Israel's Opposition Leader Is Having a Very Bad Week

Isaac Herzog week's begins with a police interrogation and ends with a political misstep and a car crash; meanwhile, Netanyahu, feeling his political base is undermined, levels empty threats and accusations at his critics.

An illustration showing Israeli politicians fighting and throwing food and furniture at each other over the Passover seder table.
Amos Biderman

Never before was the Passover break so needed by our politicians. The past week was a wild roller-coaster ride: Prime Minister Benjamin Netanyahu branded MK Avigdor Lieberman (Yisrael Beiteinu) a leftist and threatened to fire Education Minister Naftali Bennett, who left-flanked MK Isaac Herzog – the Zionist Union leader complained that his party is perceived as “Arab lovers” – while MK Erel Margalit (Zionist Union) played the role of neighborhood bully.

Meanwhile, the lovefest for the army was celebrated in Tel Aviv’s Rabin Square under the leadership of that well-known humanist Sharon Gal, with the participation of two of Likud’s intellectual giants, MKs Nava Boker and Oren Hazan, along with 2,000 good burghers, including some from the anti-assimilationist Lehava organization and La Familia, the rabid supporters’ group of Beitar Jerusalem. They cursed Defense Minister Moshe Ya’alon, the media, the Arabs and the lefties, may their names be blotted out, and expressed their support for an army medic who got confused: Instead of saving life, he shot a dying Palestinian in the head. Had gadya, had gadya.

Thousand rally in Tel Aviv's Rabin Square for soldier who shot Palestinian assailant in Hebron. April 19, 2016.
Moti Milrod

The (almost) latest scandal to make the headlines belongs to Herzog – although, when you dig a little deeper, you discover that the headlines were misleading. On Tuesday, at a meeting of Labor Party activists in Ashkelon, one of the local bigwigs said, “Why did we get barely 10 percent of the votes in Ashkelon? Because, people tell me, you love the Arabs too much.”

In his reply, Herzog, with fatal incaution, borrowed the phrase “Arab lovers.” That’s the whole story. To turn Herzog into a racist Arab hater is totally off the wall. But is he “veering to the right”? Definitely. That’s a clear political interest. A party that is perceived as left wing, whose leading exponents are seen as being able to flourish in the more left-leaning Meretz or even Hadash, will never come to power.

Isaac Herzog, April 18, 2016.
Ilan Assayag

The problem is that it’s not working. Herzog keeps tripping up. When he declared in January that the two-state solution is not realistic at this time, because both leaderships are entrenched in their approaches, he was flayed mainly from within his party. The linguistic slip in Ashkelon reflects his frustration and the helplessness he feels in the wake of the terminal political collapse he’s experiencing. He said this week that in public meetings, people frequently maintain that his party prefers the Palestinian interest over that of Israel.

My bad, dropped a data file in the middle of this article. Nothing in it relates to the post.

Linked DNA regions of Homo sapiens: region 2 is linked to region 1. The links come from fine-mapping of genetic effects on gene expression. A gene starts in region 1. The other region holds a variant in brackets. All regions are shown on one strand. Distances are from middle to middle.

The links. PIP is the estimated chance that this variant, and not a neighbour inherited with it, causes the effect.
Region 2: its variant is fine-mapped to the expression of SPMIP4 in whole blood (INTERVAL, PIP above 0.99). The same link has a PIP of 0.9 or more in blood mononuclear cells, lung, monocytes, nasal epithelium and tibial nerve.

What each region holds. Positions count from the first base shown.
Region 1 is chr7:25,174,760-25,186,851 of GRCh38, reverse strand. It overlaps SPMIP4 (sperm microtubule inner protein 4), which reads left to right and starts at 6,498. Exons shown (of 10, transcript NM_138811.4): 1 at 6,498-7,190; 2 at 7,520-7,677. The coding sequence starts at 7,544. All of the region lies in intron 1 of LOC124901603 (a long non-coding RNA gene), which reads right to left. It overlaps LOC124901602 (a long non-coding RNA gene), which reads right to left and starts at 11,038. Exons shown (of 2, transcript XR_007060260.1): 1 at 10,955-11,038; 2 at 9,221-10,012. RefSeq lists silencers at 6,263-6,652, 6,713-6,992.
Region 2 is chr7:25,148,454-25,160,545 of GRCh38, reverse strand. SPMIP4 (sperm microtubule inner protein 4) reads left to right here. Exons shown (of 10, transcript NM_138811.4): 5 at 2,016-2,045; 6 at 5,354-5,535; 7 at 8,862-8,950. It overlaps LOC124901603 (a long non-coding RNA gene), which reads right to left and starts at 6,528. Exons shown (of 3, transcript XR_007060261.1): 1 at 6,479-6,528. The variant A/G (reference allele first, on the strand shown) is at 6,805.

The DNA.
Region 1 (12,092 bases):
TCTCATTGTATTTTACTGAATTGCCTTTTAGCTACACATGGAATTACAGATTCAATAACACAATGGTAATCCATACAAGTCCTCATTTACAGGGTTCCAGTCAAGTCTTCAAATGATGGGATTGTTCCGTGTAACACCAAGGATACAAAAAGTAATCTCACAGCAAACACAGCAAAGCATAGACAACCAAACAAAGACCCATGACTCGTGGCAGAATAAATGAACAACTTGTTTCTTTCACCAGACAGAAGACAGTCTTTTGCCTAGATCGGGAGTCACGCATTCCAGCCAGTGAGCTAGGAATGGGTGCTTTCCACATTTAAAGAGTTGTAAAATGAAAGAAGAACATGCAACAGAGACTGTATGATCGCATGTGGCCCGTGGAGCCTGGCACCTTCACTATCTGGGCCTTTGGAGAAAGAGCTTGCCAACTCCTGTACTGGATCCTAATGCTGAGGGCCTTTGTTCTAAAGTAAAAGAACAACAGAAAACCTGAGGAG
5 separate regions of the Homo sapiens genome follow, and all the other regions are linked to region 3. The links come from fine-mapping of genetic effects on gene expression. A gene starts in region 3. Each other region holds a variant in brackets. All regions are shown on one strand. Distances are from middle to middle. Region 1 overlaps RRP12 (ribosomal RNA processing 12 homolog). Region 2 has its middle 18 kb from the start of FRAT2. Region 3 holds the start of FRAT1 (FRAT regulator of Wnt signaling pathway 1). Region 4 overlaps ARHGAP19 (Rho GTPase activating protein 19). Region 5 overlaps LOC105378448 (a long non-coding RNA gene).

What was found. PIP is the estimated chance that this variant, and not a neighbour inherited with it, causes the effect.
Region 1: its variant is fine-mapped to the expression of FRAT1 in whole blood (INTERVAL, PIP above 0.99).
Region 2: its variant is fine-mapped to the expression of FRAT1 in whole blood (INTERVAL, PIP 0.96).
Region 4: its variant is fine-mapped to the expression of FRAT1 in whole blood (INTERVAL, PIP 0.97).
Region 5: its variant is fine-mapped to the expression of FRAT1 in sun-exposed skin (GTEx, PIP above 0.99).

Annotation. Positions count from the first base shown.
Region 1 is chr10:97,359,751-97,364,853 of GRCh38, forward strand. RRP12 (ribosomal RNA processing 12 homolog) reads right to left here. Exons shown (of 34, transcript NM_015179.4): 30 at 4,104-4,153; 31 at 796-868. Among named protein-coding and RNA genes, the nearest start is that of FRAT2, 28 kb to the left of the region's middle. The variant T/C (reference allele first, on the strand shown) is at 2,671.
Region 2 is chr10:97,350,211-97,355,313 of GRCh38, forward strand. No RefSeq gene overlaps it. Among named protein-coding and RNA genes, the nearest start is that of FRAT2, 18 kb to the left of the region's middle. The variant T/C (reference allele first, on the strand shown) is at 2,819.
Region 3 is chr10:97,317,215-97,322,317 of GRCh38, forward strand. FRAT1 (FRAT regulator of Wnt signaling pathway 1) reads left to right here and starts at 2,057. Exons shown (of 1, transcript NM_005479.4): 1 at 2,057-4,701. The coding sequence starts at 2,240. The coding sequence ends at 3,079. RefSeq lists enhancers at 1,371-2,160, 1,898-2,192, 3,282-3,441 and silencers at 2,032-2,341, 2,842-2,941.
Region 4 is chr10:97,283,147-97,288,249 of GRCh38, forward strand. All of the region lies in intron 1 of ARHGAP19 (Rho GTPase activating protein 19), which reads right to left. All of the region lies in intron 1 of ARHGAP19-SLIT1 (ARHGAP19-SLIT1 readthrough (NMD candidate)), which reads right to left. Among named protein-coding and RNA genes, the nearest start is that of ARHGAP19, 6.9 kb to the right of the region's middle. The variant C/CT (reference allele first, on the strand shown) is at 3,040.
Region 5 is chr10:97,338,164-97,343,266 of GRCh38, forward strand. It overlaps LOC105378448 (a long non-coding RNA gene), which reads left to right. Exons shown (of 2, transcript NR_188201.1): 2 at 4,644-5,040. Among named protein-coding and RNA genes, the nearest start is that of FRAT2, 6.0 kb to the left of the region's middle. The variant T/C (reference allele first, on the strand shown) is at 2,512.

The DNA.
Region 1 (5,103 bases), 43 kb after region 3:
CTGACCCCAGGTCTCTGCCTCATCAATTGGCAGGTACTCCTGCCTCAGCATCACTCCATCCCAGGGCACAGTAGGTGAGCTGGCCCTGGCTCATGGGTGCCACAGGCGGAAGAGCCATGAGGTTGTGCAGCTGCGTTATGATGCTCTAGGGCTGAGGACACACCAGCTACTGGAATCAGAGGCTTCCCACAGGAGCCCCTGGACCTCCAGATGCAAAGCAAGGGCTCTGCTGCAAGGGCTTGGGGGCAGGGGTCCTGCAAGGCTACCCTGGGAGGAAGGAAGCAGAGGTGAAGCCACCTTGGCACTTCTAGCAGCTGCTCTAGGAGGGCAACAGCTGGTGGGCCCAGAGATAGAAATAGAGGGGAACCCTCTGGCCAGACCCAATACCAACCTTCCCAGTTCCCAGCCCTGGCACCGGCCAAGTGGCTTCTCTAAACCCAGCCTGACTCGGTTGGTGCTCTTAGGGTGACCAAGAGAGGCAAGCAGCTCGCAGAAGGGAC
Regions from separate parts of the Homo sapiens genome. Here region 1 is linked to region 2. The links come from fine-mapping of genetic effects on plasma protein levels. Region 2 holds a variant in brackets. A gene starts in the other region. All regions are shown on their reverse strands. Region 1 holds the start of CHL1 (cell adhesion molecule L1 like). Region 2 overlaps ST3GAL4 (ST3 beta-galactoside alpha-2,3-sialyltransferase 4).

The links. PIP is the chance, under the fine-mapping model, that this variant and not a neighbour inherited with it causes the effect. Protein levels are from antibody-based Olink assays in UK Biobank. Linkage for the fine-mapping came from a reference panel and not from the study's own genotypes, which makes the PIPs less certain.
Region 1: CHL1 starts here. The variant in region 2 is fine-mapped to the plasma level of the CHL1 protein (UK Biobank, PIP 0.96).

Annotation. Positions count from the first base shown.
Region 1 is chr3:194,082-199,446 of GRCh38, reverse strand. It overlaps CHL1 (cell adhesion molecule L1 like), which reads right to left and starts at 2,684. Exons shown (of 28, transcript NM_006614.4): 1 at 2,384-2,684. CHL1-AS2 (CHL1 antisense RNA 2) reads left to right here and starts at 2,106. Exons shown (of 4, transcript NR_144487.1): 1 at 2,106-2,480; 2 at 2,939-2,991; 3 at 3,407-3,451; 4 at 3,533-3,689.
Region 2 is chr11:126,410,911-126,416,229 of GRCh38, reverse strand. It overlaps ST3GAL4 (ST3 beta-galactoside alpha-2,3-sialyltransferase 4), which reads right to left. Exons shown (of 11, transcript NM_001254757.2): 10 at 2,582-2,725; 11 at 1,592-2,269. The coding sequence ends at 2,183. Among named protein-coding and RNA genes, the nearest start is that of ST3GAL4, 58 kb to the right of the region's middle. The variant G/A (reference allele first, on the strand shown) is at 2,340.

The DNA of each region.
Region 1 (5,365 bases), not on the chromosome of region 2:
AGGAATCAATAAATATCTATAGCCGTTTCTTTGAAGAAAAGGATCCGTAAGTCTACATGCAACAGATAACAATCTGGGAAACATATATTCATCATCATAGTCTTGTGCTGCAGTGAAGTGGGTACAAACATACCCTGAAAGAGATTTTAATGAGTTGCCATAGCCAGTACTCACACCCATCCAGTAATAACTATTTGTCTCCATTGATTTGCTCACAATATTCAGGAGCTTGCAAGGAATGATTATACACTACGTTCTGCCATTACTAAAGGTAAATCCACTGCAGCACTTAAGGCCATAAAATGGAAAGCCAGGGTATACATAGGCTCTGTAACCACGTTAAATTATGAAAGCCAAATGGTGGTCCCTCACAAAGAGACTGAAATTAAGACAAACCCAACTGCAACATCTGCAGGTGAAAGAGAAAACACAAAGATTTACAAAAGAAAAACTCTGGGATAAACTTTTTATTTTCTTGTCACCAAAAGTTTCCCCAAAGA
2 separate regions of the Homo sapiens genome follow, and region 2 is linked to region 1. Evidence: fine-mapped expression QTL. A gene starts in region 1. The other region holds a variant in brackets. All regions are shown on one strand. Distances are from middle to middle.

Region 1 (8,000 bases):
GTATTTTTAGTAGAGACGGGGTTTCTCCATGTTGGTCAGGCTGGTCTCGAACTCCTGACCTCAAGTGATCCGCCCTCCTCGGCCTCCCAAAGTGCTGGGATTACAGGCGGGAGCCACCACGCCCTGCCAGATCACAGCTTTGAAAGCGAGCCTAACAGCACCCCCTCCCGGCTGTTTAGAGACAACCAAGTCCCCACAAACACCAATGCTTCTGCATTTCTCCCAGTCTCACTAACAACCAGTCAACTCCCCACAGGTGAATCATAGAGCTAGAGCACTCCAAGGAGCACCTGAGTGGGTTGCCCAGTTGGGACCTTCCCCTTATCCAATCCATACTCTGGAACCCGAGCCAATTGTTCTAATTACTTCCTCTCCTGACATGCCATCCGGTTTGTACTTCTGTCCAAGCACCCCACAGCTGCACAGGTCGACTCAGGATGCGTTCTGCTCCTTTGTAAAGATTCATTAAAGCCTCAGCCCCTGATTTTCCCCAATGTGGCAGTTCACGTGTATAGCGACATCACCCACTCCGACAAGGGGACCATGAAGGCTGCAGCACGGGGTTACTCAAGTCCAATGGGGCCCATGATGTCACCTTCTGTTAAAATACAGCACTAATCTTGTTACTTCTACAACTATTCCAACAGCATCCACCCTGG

“A week ago,” he said, “I was at a parlor meeting in an important ultra-Orthodox city. I arrived late at night, after 11. I talked to them about everything, including the rights of the gay community. The first thing they asked me was, ‘Why do you always take the side of the Palestinians?’

“I was at a parlor meeting in a Be’er Sheva neighborhood, an ultra-Likud bastion. I asked them why they boycott us. ‘Because of the Palestinians,’ they replied. After Zouheir [Bahloul, a Zionist Union MK] said what he did about the knifer from Hebron [that not every Palestinian who stabs an Israeli is a terrorist], I called him and said, ‘Zouheir, it could be the son of your neighbor in Acre who will be murdered in Hebron. When you pay a condolence call to the neighbor, what will you say – that his son’s murderer is not a terrorist?

“In the last election we got 800,000 votes,” Herzog continued. “To win you need 1.2 million. I have to recruit those 400,000 others from circles that don’t connect with us.”

To a degree, Herzog is envious of MK Yair Lapid (Yesh Atid), a vacuous political robot who has made naked cynicism a way of life, turned principles and values into mush, and recast ideology as a sophisticated weather vane. Lapid was ahead of Herzog in discerning the rightist-nationalist atmosphere that has become dominant here, and like a human chameleon, Lapid switched his original hue to one that would curry favor with the consensus. In the meantime, it’s Herzog who’s footing the bill. The extra Knesset seats that Lapid’s party has added in the polls all come from Zionist Union, the party Herzog coheads with MK Tzipi Livni. Herzog hopes that by navigating rightward, he will be able to recover those who jumped ship. But in contrast to Lapid, Herzog is trapped in a political and personal limbo, swirling in a lethal whirlpool that threatens to drown him, like all previous Labor party leaders in recent decades.